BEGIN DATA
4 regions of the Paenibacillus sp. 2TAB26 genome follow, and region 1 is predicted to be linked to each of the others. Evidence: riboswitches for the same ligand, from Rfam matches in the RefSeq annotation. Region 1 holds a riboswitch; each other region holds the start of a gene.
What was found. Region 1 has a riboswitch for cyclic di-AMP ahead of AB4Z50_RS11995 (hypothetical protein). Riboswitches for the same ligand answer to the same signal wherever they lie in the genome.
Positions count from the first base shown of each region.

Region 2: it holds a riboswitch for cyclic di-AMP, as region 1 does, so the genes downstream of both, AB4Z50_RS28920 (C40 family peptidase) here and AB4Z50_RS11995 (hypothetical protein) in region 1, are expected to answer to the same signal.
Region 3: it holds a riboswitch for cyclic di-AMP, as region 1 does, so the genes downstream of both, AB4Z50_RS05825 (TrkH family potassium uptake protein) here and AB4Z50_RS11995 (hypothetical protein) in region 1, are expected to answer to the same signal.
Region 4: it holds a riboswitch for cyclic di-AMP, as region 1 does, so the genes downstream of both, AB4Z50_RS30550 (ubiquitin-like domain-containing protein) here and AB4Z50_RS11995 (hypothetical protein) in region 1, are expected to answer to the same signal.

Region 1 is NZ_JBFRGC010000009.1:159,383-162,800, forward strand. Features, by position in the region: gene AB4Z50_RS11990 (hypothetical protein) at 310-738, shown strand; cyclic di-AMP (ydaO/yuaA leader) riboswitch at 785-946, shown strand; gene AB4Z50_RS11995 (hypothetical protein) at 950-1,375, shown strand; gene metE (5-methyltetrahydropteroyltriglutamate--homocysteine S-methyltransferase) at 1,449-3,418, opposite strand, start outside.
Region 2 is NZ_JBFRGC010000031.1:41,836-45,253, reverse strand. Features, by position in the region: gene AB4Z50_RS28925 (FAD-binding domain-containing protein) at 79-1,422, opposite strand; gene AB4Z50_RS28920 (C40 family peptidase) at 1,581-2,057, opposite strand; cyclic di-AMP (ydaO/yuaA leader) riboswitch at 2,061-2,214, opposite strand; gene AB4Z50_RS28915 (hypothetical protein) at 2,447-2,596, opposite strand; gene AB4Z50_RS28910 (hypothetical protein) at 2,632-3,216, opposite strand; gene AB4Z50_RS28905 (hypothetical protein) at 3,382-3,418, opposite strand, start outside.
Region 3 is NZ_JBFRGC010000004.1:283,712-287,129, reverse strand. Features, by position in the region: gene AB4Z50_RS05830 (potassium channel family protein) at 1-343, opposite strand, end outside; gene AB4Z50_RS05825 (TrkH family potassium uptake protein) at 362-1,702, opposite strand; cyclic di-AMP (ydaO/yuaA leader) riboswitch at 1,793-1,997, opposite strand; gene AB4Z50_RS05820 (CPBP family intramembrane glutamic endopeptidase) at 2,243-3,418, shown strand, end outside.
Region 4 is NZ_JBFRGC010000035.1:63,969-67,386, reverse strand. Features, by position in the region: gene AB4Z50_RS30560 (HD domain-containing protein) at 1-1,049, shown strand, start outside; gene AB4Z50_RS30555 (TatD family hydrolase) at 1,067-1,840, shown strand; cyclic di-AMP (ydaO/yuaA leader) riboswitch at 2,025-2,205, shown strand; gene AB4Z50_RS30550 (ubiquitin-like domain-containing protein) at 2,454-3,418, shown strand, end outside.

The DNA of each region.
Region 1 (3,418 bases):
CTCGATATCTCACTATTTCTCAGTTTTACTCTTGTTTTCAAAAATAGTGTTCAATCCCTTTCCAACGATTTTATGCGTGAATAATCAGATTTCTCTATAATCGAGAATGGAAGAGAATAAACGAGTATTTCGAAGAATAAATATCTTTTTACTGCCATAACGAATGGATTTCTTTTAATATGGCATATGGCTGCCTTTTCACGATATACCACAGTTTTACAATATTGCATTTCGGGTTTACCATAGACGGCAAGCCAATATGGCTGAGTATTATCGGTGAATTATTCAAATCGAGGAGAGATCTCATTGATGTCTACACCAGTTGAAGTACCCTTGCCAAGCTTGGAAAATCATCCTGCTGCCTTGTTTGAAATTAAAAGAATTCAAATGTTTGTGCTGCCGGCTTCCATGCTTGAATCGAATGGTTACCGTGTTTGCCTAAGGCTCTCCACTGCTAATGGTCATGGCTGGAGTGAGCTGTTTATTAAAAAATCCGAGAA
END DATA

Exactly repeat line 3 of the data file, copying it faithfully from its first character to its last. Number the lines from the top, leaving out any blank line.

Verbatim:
Positions count from the first base shown of each region.